You Know Materials Compatibility Problems When You See Them
Or do you? Materials compatibility problems can be manifested in an acute manner such as a gross weight change or product deformation; the product may even dissolve. Even more insidious, a subtle surface change can compromise product performance. Those involved in optics manufacture are probably all too aware of the phenomenon. But it gets better (actually, worse); product failure may occur weeks, months, or even years down the road.
Impact of Changes
As parts become smaller and with increasing use of complex materials of construction, such as composites, materials compatibility issues become more pronounced. With any change in the manufacturing process, consider the potential impact of that change on materials of construction. Consider the impact of changes in chemicals such as lubricants and other metalworking fluids, polishing compounds, as well as the impact of changes in process conditions. For ongoing processes, compatibility problems can be exacerbated by lot-to-lot variability, not only of chemicals but also of materials of construction. For example, while a batch of plastics or composites may meet the physical specifications, sometimes the only chemical specification is a melting range. Glass can also show lot-to-lot variability; the cleaning and deblocking processes for optics may have to be re-optimized for each batch.
Consider the impact of changes in the cleaning process on potential compatibility issues.1 To review cleaning, soil is matter out of place; and cleaning is simply removing matter out of place. When you clean, one goal is to avoid altering the surface of the product. Philosophically, zero surface alteration is impossible, sort of like achieving zero surface contamination or zero pollution.
Looking at commercial compatibility tables provided by cleaning agent suppliers is a good starting point, but it is not sufficient. Suppliers do not know precisely how you will use the cleaning agents. In addition, lack of surface damage, like cleanliness, is in the eye of the beholder. Therefore, it is critical that you set up customized compatibility studies relative to the product, the soils to be removed, and the cleaning process. Some factors influencing materials compatibility problems are indicated in Table 1. In looking over the table, you might notice that some of the same factors that promote more effective cleaning (chemistry, temperature, time, force) also exacerbate compatibility issues. Pay particular note that a blend of cleaning agents may act very differently than any of the components.2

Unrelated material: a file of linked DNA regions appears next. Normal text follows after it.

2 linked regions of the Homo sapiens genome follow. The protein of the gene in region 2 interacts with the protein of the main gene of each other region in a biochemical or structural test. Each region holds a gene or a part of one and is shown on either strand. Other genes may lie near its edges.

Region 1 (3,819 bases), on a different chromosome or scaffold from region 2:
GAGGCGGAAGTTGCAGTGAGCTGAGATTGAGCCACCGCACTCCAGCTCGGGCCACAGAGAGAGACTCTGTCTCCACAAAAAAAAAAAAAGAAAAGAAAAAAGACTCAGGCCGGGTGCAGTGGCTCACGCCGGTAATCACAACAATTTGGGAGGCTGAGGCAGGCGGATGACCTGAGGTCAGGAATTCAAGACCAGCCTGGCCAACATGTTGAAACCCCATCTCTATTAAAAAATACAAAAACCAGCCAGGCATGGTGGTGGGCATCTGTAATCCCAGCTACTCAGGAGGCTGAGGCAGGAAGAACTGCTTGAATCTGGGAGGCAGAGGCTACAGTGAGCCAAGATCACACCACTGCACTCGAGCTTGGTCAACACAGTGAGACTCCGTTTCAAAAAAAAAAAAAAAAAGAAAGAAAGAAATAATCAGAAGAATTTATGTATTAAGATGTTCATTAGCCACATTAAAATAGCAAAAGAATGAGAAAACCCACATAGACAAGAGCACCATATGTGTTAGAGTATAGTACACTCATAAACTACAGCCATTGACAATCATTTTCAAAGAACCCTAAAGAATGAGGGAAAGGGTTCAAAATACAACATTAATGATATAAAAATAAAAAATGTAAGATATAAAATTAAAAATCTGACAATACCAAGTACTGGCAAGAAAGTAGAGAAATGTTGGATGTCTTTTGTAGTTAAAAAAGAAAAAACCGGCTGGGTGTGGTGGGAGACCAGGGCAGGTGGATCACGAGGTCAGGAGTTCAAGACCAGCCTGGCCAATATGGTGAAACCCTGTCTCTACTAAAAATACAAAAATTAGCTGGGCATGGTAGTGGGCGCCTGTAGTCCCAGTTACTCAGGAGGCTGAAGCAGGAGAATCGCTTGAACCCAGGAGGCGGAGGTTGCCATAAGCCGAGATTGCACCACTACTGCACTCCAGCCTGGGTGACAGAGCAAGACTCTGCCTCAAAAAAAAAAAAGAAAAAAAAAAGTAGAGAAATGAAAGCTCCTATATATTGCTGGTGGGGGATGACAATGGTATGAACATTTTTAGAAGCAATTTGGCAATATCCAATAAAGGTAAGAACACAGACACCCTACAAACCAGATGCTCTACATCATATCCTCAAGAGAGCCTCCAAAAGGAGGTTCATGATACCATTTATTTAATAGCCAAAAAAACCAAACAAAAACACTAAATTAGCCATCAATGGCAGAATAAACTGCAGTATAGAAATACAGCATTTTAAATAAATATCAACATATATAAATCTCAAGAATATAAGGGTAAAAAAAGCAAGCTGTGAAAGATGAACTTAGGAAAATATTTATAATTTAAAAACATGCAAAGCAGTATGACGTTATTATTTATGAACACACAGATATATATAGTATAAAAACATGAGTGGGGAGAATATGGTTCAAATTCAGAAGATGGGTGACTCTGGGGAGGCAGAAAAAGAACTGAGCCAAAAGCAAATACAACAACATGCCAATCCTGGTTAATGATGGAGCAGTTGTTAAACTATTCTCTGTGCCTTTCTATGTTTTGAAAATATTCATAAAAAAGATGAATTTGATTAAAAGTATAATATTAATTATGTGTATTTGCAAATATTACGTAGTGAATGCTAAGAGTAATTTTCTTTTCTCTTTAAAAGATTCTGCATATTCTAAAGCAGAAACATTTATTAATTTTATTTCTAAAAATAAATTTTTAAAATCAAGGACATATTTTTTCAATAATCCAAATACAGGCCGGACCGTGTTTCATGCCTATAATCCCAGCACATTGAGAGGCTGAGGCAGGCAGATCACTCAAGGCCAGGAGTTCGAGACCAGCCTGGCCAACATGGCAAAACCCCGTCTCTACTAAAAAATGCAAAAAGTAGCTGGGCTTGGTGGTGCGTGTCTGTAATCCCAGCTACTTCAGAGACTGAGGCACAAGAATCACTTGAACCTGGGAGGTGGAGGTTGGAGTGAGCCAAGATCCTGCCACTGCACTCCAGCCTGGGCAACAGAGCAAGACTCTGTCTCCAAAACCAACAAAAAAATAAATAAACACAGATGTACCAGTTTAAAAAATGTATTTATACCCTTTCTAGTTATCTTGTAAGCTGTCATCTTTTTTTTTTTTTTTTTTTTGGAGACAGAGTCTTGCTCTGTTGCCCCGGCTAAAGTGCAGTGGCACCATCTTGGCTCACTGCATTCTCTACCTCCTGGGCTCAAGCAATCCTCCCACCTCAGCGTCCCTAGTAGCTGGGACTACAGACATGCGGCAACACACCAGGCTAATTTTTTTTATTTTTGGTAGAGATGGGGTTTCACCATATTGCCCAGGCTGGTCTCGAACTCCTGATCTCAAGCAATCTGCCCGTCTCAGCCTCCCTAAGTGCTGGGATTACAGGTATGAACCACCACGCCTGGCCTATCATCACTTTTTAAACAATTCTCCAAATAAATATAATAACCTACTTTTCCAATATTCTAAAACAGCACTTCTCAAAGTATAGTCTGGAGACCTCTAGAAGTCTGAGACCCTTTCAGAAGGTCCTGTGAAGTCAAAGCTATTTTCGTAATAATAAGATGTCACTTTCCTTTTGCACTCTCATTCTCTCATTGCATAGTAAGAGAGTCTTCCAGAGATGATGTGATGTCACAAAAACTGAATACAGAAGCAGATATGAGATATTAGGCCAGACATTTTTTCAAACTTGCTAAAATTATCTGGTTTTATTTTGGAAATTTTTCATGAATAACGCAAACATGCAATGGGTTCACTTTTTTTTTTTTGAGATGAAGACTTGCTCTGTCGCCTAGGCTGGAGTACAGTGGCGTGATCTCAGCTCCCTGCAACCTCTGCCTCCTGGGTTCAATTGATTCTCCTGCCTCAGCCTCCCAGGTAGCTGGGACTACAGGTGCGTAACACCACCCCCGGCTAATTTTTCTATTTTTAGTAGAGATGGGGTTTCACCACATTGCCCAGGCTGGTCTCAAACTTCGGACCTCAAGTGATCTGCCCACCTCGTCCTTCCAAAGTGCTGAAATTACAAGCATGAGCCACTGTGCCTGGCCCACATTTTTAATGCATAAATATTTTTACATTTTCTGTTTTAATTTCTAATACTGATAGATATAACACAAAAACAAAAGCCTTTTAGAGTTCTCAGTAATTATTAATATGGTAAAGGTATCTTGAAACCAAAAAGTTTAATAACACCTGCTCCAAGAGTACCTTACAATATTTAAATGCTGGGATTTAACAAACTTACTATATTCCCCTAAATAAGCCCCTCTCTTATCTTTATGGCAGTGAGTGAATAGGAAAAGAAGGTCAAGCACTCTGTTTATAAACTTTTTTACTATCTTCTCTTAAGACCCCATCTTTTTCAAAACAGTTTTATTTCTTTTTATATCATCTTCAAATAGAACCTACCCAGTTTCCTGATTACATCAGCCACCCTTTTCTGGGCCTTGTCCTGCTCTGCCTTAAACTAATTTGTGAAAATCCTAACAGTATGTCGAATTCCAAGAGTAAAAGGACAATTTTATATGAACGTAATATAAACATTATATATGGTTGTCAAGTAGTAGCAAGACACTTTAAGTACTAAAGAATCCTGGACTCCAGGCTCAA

Plan the process change
“The dose makes the poison” holds true for cleaning/compatibility. Materials compatibility is not just based on exposing a single material of construction to a cleaning agent (even a heated cleaning agent) for some arbitrary amount of time. Test for compatibility as you develop your critical cleaning processes. Materials compatibility studies have to be geared to your specific application. This means testing and analysis before you set up the new cleaning process.
- Eichinger, E., “Material Compatibility,” in “Handbook for Critical Cleaning,” Kanegsberg & Kanegsberg ed., CRC Press, 449 – 459, 2001.
- Stavroudis, C, “Azeotropes from A to Z,” WAAC Newsletter, May, 2006.
Barbara Kanegsberg and Ed Kanegsberg, Ph.D. “The Cleaning Lady” and “The Rocket Scientist,” are independent consultants in surface quality including critical/precision cleaning, contamination control, and validation. They are editors of The Handbook for Critical Cleaning, CRC Press; an expanded second edition is scheduled for publication in the 4th quarter of 2010. Contact them at BFK Solutions LLC, 310-459-3614; email@example.com.